More significantly, and as even Judaism’s greatest thinker Maimonides himself conceded, philosophy could not keep piety alive among the Jewish masses. And it is precisely the Jewish masses that most deeply interest Scholem. As an engaged Zionist historian, Scholem is concerned finally with survival, with the existence and continuing vitality of the tradition that is his own. The most urgent theme of his work—and that which has forced it upon the attention of students of religion everywhere—has been, therefore, the dynamics of religious change itself, the adaptive capacities and historical conditions which enable religious culture to undergo the reformations required for its perseverance. How is it, he asks, that Judaism is still around?

By fixing, in all their colorful excesses, upon Kabbalistic texts, Scholem has done more than make up for his precursors’ oversights; he has more ambitiously suggested that without these texts—without the religious modifications they proposed and the cultural formations they reflected—Judaism might not have survived, might have failed to respond to the needs of its harassed Jews. The great rupture of the Spanish expulsion of 1492, for example, was met by Isaac Luria’s epic of creation and redemption, which adjusted Jewish perspectives to the injured new reality. Religious consciousness and the culture it inhabits are, according to Scholem, nourished not by ideas but by images and symbols, by audacious and forceful myths which bind individual fate to forces much greater than itself. Reason, he declares with a certain reassuring reluctance, “is a great instrument of destruction,” admirably equipped to criticize and disabuse. Religion, however, requires a link with the sacred, a share in mystery which only the imagination can confer.

  1. 1

    Papa threw me out of the house…. He sent me a registered letter ordering me to leave his household by March 1, 1917”—now that is Judentum acting like Deutschtum if ever it did. The Zionist statesman Chaim Weizmann, later first president of Israel, also had a brother who was a socialist, and his mother’s attitude toward her two agitators is worth comparing to the elder Mr. Scholem’s intolerance: “Even in the difficult days she was cheerful and optimistic. She would say: ‘Whatever happens, I shall be well off. If Shmuel is right, we shall all be happy in Russia; and if Chaim is right then I shall go to live in Palestine.’ ” Living in Russia, Mrs. Weizmann was of course ruffled less by revolution than by poverty and pogrom.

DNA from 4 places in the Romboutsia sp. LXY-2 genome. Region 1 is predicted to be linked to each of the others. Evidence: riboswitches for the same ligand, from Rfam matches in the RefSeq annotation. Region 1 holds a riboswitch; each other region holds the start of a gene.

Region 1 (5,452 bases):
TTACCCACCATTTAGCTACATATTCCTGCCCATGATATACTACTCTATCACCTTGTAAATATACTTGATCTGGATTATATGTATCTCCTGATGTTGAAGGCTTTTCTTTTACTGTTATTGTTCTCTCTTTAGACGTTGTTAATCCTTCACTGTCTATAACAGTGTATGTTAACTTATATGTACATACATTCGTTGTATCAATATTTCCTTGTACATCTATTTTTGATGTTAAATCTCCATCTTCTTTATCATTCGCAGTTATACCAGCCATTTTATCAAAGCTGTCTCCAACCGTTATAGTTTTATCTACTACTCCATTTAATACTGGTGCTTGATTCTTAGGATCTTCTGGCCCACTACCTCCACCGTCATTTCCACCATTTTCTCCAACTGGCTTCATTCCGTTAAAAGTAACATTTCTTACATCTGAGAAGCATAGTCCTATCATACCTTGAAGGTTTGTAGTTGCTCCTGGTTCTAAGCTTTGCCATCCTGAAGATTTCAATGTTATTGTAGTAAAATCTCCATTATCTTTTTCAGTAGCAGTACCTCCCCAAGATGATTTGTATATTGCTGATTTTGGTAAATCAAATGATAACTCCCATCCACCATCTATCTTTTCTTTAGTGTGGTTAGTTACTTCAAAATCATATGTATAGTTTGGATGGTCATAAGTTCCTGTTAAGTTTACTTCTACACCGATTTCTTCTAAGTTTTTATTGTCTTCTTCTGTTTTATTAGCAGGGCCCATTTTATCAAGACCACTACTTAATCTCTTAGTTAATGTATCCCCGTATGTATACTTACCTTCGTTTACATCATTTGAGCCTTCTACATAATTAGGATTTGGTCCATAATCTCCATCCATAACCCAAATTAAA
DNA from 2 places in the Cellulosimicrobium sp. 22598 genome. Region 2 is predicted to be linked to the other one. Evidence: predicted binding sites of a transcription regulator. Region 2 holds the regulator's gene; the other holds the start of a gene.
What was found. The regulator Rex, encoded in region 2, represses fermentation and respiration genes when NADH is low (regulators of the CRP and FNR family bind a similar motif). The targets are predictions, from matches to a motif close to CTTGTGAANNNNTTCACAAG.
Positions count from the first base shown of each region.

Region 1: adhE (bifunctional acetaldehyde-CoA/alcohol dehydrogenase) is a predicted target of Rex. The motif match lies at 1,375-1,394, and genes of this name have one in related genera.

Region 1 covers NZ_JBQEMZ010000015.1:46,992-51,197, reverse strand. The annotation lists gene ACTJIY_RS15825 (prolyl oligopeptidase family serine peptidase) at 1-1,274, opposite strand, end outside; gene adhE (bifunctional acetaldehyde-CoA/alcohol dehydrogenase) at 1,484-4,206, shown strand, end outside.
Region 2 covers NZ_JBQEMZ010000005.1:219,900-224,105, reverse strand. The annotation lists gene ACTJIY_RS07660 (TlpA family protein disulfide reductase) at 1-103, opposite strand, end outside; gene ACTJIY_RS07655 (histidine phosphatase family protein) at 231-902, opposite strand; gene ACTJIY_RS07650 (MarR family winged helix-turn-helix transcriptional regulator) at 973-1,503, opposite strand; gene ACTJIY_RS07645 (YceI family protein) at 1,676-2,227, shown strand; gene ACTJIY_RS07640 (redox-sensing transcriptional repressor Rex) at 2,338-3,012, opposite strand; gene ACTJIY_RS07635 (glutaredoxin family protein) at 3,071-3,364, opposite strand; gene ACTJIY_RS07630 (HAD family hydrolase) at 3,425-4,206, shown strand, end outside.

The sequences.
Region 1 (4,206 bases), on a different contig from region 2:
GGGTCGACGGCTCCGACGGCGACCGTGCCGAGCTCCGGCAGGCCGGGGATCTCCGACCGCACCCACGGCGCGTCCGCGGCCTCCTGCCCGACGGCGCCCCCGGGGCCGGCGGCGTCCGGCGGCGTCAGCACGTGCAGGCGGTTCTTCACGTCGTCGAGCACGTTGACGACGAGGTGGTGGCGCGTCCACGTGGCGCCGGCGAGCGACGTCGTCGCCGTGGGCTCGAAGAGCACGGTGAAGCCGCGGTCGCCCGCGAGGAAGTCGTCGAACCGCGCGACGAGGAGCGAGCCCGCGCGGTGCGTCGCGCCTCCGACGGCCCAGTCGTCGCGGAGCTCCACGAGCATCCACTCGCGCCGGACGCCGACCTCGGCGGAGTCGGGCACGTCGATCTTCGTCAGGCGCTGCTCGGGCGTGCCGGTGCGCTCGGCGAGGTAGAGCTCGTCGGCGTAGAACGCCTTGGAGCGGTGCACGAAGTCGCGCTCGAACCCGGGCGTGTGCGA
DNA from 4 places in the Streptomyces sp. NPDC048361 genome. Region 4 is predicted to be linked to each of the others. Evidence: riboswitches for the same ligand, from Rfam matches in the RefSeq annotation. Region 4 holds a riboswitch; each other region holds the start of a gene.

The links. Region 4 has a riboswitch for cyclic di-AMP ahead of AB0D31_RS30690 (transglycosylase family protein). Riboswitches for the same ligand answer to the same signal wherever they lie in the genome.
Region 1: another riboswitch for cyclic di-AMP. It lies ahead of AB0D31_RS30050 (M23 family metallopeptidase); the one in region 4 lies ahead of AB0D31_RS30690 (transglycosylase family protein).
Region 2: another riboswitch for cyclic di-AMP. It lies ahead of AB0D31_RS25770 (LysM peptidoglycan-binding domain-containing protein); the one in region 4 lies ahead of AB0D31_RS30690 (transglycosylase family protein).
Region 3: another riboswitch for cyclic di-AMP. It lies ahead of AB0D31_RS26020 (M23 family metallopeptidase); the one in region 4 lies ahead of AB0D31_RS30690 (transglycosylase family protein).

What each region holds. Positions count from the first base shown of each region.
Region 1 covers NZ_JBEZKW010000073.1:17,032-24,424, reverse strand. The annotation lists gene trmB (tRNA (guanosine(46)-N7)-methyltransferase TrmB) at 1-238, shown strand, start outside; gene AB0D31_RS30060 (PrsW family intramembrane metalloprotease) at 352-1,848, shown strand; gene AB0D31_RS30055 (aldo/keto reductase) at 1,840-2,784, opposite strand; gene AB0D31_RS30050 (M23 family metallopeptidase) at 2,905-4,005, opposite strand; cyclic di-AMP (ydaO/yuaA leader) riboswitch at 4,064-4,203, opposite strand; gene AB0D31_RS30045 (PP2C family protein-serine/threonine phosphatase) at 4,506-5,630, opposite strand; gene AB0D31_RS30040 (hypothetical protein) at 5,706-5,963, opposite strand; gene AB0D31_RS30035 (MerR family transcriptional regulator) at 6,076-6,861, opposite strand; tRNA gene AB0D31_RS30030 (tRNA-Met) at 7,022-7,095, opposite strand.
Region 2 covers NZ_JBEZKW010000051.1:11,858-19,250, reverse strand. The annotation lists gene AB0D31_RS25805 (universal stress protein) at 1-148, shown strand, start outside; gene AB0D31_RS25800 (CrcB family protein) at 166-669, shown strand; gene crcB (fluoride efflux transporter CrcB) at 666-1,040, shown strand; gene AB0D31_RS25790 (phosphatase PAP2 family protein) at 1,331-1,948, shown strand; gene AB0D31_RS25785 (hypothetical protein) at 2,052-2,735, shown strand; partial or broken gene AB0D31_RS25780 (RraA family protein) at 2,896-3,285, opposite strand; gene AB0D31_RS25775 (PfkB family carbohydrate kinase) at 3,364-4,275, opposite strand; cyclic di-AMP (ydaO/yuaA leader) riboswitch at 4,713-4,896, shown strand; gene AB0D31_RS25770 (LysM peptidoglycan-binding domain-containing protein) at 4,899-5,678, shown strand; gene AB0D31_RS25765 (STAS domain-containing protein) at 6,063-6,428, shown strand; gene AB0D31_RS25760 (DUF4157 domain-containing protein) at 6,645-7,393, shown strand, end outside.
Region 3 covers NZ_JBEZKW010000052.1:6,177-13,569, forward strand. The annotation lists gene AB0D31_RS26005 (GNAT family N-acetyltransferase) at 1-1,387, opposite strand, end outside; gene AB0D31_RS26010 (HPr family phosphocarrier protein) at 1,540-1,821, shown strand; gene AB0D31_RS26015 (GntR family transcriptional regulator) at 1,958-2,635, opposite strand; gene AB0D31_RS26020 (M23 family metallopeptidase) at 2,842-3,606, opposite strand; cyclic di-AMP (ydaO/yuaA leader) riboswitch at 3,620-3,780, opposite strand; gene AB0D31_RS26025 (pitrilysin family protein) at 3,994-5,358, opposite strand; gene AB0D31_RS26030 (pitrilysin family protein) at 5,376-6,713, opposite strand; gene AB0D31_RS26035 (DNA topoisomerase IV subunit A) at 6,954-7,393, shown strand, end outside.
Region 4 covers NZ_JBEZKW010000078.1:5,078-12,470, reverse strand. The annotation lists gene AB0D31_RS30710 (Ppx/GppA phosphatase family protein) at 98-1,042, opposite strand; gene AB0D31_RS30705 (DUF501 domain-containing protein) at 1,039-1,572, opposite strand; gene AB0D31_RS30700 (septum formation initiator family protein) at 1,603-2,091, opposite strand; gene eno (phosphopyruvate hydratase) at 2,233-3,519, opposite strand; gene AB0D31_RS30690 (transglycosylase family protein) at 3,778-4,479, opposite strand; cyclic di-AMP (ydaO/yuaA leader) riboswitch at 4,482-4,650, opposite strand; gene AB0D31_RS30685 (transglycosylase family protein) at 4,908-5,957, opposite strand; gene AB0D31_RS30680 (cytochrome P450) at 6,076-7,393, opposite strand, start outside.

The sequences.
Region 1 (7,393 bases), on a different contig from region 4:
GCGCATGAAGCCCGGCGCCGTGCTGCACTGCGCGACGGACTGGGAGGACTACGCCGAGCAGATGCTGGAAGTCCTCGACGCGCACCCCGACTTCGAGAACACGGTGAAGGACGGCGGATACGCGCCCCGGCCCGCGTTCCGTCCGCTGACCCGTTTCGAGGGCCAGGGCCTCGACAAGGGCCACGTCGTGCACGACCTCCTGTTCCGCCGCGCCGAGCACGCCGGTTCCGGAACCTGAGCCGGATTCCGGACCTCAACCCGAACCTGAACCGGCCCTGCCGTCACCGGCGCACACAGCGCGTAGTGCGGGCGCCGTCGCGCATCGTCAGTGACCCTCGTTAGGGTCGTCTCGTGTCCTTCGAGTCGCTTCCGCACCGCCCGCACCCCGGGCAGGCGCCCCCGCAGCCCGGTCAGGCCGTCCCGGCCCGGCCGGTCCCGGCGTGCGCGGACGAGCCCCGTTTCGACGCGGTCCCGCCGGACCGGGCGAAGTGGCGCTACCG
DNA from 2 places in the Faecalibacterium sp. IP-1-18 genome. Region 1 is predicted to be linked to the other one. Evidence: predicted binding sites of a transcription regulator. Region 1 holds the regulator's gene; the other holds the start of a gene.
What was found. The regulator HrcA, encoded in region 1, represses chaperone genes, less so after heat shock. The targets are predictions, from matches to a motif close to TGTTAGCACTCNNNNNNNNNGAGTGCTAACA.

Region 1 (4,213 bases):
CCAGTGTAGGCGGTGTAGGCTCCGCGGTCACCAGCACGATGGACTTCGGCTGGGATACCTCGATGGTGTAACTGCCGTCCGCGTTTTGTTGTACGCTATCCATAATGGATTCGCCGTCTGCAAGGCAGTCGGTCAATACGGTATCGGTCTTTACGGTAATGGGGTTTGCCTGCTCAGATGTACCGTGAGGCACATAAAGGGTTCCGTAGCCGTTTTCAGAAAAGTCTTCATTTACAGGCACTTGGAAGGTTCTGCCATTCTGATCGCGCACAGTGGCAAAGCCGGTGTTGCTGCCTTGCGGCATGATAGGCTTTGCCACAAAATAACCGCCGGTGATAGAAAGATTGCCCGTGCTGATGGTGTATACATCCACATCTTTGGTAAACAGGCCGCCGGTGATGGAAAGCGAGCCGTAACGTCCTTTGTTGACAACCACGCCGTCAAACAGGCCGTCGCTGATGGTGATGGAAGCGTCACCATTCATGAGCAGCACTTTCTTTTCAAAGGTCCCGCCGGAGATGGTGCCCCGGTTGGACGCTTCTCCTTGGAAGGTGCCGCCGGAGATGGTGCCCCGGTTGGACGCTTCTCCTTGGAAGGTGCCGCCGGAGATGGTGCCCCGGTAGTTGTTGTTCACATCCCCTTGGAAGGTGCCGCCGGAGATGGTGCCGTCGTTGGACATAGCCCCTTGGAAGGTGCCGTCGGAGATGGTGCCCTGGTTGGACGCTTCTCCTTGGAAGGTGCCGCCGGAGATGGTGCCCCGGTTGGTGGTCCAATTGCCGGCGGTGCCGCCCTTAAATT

2. 2

    To be more precise: an internal break had come during the seventeenth century when the movement that followed the false messiah Sabbatai Sevi revolted against the norms of rabbinic Judaism; Scholem has speculated that the antinomian energies of the Sabbatians—and of their most feverish offshoots, the eighteenth-century disciples of Jacob Frank—did in fact feed the subsequent currents of enlightenment and reform in Western Europe. Whatever the merits of such a suggestion, the Sabbatian crisis was successfully weathered by the Jewish community in Eastern Europe, which developed more or less at its own traditional pace until the nineteenth century.

  3. 3

    Scholem’s politics are elusive. In the 1920s he joined Brit Shalom (known in English as The Peace Association), a society of prominent intellectuals which favored a binational state in Palestine to be administered equally by Jews and Arabs. “The Arab question was a controversial one,” he recalls, “and our approach to it caused us to be suspected [by right-wing Revisionist Zionists] of liquidating Zionism—a charge I think is unjustified.” Elsewhere he remarks: “It isn’t popular to say that Zionism has fascists, too. But I think it does, even in Israel.” Concerning the politics of Jewish culture, however, Scholem opposed certain cosmopolitan or solely humanist interpretations of Zionism: “I have always considered secular Zionism a legitimate way, but rejected the foolish declaration about the Jews becoming ‘a nation like all the nations.’ If this should materialize, it will be the end of the Jewish people.”

  4. 4

    Charles Rosen has impressed upon me the debt Benjamin owed in this connection to the art historian Alois Riegl, whom Benjamin described as a principal influence on his thought, and to Riegl’s demonstration that the pulse of antiquity could be detected even in late Roman belt buckles; as Henri Zerner has written, “Where his predecessors had seen in that period only the decadence of classical art, Riegl observed in it the emergence of new values.” Zerner’s excellent essay “Alois Riegl: Art, Value, and Historicism,” is in Daedalus, Winter 1976.

  5. 5

    Scholem has described these developments in detail in The Messianic Idea in Judaism (Schocken Books, 1972, pp. 1-142).

  • Email
  • Single Page
  • Print